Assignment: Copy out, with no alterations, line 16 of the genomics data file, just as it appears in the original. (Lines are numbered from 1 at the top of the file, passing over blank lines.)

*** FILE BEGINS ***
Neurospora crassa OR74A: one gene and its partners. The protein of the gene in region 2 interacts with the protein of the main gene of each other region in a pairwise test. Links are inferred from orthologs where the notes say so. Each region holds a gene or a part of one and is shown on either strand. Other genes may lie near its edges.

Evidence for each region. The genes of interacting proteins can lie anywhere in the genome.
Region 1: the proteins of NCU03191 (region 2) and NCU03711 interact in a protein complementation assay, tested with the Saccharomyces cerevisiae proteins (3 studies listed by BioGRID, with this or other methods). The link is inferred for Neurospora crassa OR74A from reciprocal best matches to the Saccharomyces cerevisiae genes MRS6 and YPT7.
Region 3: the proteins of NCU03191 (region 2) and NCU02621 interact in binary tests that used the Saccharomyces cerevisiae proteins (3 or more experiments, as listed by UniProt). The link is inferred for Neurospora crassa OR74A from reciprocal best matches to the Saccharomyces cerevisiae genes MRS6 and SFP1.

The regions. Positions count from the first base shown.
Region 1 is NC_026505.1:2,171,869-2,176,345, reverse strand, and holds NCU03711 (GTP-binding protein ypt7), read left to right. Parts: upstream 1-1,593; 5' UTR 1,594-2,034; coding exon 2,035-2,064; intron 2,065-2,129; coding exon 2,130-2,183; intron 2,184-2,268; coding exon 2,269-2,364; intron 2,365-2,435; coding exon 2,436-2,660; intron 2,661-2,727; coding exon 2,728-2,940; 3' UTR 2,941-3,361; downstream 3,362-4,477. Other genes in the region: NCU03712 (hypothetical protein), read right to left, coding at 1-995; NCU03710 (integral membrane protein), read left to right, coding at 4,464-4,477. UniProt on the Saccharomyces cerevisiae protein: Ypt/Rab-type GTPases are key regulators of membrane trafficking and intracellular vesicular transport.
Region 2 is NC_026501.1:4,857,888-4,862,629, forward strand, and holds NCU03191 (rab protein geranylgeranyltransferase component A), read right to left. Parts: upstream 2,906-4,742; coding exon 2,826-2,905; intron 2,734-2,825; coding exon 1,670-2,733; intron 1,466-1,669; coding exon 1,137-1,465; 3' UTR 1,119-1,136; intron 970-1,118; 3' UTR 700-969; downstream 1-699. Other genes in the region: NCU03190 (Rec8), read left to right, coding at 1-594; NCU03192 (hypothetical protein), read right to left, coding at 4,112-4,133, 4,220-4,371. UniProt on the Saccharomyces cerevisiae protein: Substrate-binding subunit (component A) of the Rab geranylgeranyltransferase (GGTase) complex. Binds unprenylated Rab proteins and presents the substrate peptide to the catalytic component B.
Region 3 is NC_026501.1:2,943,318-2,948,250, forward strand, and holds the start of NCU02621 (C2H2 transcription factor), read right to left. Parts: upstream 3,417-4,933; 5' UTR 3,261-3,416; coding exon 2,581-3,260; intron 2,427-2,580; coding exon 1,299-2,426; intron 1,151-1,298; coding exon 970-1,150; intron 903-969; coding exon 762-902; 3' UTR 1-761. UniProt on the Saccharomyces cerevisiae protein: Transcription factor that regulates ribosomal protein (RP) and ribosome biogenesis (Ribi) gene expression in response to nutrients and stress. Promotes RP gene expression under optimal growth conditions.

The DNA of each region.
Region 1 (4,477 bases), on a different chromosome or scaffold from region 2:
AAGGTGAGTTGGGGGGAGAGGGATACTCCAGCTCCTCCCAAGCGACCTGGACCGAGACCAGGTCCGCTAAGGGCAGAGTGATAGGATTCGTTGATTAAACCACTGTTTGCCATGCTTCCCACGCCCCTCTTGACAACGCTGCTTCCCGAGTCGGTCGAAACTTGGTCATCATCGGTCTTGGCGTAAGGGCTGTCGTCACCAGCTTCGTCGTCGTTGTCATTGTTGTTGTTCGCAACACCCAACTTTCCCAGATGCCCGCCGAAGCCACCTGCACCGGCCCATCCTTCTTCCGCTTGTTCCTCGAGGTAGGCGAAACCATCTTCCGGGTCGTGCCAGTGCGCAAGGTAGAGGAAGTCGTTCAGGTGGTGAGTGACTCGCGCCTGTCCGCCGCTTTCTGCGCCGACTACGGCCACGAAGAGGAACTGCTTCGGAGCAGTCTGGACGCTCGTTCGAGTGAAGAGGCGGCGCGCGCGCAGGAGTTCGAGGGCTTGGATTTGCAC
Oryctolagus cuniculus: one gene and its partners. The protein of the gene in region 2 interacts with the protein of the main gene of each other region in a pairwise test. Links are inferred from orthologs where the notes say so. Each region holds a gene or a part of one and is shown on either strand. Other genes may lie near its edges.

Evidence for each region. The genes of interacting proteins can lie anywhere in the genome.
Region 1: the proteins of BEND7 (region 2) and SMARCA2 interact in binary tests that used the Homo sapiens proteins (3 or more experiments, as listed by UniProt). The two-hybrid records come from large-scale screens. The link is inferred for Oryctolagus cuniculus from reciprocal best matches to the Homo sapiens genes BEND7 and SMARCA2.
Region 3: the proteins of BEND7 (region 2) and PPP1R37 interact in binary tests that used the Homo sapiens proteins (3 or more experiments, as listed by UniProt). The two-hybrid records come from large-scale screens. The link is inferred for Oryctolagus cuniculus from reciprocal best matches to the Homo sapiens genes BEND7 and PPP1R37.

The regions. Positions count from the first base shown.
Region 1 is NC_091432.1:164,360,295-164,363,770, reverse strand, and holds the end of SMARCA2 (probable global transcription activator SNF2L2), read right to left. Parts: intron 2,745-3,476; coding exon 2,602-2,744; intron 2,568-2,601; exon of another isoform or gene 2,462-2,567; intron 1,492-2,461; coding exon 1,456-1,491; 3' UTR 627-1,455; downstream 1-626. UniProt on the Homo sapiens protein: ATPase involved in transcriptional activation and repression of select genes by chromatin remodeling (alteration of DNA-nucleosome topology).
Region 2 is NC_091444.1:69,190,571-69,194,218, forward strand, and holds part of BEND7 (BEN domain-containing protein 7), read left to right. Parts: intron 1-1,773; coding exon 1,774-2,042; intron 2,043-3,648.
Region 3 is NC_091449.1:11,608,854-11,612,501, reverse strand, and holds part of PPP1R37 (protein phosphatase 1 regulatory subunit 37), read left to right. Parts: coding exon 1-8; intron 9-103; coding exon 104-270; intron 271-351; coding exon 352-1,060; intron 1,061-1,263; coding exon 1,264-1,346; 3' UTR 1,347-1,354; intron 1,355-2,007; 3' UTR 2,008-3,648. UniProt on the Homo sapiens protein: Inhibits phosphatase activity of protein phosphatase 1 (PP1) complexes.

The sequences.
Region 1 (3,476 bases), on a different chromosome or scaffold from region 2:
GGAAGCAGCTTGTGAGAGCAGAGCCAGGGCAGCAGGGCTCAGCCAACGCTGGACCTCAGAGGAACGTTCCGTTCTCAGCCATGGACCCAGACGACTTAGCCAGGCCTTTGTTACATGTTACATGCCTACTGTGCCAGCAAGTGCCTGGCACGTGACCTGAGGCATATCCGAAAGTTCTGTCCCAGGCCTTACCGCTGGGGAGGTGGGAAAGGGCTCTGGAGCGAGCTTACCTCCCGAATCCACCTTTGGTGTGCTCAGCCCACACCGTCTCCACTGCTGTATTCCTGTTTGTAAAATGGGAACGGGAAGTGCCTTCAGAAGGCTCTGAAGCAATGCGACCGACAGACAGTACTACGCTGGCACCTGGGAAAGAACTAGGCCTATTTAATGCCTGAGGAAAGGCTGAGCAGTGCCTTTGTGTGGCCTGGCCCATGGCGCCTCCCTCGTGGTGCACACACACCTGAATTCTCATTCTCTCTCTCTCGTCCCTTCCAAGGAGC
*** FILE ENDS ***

The regions. Positions count from the first base shown.